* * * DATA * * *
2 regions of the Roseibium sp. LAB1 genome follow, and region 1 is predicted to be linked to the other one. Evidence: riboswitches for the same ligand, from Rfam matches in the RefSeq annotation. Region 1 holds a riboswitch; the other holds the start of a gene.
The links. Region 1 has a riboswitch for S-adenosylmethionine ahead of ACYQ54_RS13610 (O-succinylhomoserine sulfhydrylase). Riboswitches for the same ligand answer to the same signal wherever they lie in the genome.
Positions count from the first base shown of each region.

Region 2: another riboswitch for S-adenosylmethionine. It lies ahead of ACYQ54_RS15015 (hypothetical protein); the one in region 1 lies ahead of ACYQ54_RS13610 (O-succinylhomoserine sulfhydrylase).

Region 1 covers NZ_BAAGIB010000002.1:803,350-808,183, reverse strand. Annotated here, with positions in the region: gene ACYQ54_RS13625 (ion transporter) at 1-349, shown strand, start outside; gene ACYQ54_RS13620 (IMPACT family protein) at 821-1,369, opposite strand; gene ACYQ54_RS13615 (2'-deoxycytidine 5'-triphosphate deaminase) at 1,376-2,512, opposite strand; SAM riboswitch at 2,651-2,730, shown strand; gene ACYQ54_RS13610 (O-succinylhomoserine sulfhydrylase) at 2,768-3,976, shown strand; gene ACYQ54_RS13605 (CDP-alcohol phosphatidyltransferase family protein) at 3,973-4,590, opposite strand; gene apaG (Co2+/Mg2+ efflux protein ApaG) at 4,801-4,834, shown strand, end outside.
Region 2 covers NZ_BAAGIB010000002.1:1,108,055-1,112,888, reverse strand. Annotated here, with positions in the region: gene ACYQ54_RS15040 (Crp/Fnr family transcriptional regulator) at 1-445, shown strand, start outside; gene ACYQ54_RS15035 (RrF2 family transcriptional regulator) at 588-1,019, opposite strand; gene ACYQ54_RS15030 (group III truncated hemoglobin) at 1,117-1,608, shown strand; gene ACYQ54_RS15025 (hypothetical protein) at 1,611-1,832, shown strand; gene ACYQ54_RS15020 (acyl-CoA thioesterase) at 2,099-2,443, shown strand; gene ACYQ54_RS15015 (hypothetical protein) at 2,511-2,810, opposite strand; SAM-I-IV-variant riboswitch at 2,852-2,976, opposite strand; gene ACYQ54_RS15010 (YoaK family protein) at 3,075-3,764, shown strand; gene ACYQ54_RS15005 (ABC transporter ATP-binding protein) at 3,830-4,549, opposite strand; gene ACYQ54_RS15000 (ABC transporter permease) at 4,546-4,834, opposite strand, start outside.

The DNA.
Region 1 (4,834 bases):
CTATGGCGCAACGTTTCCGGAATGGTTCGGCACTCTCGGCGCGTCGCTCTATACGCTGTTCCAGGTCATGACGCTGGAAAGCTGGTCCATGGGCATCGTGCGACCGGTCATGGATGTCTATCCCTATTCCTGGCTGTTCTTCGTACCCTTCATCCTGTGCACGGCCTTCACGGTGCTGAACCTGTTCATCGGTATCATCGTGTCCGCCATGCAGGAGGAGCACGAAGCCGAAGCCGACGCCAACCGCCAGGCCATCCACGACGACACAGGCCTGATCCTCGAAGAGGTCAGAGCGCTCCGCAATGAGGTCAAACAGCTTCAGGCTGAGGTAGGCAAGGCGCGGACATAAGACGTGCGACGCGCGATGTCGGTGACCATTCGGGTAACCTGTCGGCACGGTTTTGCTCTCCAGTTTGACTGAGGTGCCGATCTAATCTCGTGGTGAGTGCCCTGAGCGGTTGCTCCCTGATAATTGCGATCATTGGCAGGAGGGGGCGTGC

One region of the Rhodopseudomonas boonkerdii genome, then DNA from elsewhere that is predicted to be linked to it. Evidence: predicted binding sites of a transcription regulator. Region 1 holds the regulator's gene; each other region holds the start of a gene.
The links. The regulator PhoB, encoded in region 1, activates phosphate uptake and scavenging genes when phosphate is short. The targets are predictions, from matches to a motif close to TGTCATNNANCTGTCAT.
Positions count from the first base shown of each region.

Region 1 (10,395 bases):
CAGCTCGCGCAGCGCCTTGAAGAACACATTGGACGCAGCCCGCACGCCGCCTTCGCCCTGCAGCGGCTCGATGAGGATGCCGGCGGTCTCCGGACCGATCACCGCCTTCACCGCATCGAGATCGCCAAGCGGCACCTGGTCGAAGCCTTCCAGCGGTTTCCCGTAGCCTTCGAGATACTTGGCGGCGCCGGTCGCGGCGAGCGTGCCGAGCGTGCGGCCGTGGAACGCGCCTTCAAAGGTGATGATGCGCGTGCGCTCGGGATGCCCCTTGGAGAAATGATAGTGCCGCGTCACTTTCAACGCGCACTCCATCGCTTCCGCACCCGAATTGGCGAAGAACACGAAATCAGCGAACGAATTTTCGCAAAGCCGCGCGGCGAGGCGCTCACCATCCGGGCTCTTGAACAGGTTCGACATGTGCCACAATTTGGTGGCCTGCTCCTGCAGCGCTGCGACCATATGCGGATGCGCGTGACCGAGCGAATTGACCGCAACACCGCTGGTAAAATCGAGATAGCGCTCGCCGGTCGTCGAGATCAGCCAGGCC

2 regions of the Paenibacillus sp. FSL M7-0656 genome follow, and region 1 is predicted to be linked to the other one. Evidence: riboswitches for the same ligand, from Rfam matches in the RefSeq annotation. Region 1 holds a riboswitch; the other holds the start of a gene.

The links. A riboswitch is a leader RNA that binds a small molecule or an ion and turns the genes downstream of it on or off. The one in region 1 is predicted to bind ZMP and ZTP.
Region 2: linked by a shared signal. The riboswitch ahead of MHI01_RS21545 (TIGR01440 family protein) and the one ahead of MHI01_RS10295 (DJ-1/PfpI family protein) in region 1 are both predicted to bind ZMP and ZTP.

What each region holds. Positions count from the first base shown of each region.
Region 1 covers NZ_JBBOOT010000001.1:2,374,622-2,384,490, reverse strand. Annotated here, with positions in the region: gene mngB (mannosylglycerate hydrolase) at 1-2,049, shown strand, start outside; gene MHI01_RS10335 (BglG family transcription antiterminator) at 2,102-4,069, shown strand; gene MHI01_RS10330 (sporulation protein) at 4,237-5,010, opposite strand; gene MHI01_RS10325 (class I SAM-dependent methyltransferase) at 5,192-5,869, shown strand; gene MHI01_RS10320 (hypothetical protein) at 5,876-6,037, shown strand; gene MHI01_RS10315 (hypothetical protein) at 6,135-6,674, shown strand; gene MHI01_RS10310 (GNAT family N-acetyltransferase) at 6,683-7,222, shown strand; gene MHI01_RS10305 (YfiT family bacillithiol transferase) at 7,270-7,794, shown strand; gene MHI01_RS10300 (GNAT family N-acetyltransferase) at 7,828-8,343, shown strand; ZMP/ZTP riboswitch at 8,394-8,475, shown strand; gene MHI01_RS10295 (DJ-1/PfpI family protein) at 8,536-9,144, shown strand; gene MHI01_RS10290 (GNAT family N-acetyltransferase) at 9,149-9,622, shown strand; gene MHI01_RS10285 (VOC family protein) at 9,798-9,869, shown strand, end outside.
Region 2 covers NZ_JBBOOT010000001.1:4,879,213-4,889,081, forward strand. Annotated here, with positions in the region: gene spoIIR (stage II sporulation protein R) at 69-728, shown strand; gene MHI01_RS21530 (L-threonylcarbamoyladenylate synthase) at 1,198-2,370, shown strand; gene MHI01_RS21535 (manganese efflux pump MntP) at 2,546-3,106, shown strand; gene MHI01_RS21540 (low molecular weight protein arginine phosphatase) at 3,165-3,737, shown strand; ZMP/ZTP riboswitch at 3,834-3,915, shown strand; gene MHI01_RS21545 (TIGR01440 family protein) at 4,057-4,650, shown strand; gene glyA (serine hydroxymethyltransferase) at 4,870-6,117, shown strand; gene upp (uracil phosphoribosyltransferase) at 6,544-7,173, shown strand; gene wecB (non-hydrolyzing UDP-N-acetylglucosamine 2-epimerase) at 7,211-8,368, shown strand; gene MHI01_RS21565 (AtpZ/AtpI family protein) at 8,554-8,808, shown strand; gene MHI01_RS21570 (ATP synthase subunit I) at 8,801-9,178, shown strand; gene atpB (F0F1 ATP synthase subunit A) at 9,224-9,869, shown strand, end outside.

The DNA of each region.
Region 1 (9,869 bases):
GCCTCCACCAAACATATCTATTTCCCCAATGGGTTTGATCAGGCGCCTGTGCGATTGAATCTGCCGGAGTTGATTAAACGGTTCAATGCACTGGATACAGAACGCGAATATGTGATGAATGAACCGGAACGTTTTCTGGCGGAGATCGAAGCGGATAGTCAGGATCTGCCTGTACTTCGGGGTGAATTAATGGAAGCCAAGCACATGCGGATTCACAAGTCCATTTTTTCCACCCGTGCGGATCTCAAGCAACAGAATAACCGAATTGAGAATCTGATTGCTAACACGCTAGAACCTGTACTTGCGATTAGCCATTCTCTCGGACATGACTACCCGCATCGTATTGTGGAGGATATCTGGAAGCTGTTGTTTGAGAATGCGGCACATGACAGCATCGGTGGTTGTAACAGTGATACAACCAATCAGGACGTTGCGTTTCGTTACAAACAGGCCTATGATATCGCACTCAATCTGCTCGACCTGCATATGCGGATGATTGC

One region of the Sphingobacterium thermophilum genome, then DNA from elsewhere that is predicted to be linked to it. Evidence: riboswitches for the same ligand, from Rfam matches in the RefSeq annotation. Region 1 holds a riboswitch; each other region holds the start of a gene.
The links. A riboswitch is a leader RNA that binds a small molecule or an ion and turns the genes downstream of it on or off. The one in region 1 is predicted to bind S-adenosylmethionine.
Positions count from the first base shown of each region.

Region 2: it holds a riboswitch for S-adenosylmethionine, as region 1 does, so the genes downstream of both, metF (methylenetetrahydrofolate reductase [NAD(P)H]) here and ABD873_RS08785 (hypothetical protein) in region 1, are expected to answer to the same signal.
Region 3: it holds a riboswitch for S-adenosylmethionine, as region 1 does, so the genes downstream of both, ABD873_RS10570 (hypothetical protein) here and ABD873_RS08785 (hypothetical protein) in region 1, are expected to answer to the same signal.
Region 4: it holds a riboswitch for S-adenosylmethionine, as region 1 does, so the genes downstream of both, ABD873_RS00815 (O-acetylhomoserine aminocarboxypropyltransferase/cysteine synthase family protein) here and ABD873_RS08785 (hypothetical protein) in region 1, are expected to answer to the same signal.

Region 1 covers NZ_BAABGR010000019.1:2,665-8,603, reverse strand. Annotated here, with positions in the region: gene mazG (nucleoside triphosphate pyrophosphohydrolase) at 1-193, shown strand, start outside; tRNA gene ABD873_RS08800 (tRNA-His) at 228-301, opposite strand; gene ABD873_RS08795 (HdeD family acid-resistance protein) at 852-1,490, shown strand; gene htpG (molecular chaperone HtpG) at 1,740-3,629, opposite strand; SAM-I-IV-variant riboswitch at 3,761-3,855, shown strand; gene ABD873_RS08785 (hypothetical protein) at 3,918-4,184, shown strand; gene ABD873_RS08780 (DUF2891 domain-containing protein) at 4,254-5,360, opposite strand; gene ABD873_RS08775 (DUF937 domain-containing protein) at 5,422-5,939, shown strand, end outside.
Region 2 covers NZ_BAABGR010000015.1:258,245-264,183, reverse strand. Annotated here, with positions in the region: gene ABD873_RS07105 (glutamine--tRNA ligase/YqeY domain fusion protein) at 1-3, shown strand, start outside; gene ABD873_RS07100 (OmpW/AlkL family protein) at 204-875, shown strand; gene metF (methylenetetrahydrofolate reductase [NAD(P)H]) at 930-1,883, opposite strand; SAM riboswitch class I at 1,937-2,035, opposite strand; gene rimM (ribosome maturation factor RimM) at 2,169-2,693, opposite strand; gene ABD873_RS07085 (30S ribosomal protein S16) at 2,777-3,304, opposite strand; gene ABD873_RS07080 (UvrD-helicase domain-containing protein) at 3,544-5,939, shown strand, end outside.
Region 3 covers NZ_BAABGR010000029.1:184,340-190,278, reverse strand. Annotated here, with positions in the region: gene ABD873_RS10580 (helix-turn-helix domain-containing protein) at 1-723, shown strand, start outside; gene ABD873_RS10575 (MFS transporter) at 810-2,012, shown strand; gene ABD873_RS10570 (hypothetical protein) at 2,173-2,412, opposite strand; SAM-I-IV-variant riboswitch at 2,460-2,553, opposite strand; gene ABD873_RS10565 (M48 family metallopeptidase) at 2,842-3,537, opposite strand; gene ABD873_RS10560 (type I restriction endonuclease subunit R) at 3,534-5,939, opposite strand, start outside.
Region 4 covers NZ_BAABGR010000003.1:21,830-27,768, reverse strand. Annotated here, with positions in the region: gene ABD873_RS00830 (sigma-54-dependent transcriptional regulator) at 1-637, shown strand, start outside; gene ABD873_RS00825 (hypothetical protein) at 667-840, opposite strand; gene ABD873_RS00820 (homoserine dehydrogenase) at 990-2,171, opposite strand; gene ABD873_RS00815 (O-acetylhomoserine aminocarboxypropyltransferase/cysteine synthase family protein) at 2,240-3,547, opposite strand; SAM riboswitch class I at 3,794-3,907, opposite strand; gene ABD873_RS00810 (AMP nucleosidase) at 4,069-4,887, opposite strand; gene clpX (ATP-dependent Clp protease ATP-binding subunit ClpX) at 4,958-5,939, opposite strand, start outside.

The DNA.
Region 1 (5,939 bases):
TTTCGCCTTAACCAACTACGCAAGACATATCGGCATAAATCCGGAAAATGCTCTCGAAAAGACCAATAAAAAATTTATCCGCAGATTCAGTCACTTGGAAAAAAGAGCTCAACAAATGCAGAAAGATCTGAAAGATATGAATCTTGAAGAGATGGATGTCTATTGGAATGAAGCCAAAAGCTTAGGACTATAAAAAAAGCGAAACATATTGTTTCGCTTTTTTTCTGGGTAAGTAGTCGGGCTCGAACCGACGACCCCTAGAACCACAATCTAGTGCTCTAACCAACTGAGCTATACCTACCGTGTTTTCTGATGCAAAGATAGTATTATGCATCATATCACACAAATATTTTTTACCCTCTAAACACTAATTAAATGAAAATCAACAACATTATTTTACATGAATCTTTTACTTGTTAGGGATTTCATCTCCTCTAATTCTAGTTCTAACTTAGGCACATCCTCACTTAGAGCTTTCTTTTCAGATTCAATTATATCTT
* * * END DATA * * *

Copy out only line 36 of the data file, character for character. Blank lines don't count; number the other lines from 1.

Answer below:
TTTCGCCTTAACCAACTACGCAAGACATATCGGCATAAATCCGGAAAATGCTCTCGAAAAGACCAATAAAAAATTTATCCGCAGATTCAGTCACTTGGAAAAAAGAGCTCAACAAATGCAGAAAGATCTGAAAGATATGAATCTTGAAGAGATGGATGTCTATTGGAATGAAGCCAAAAGCTTAGGACTATAAAAAAAGCGAAACATATTGTTTCGCTTTTTTTCTGGGTAAGTAGTCGGGCTCGAACCGACGACCCCTAGAACCACAATCTAGTGCTCTAACCAACTGAGCTATACCTACCGTGTTTTCTGATGCAAAGATAGTATTATGCATCATATCACACAAATATTTTTTACCCTCTAAACACTAATTAAATGAAAATCAACAACATTATTTTACATGAATCTTTTACTTGTTAGGGATTTCATCTCCTCTAATTCTAGTTCTAACTTAGGCACATCCTCACTTAGAGCTTTCTTTTCAGATTCAATTATATCTT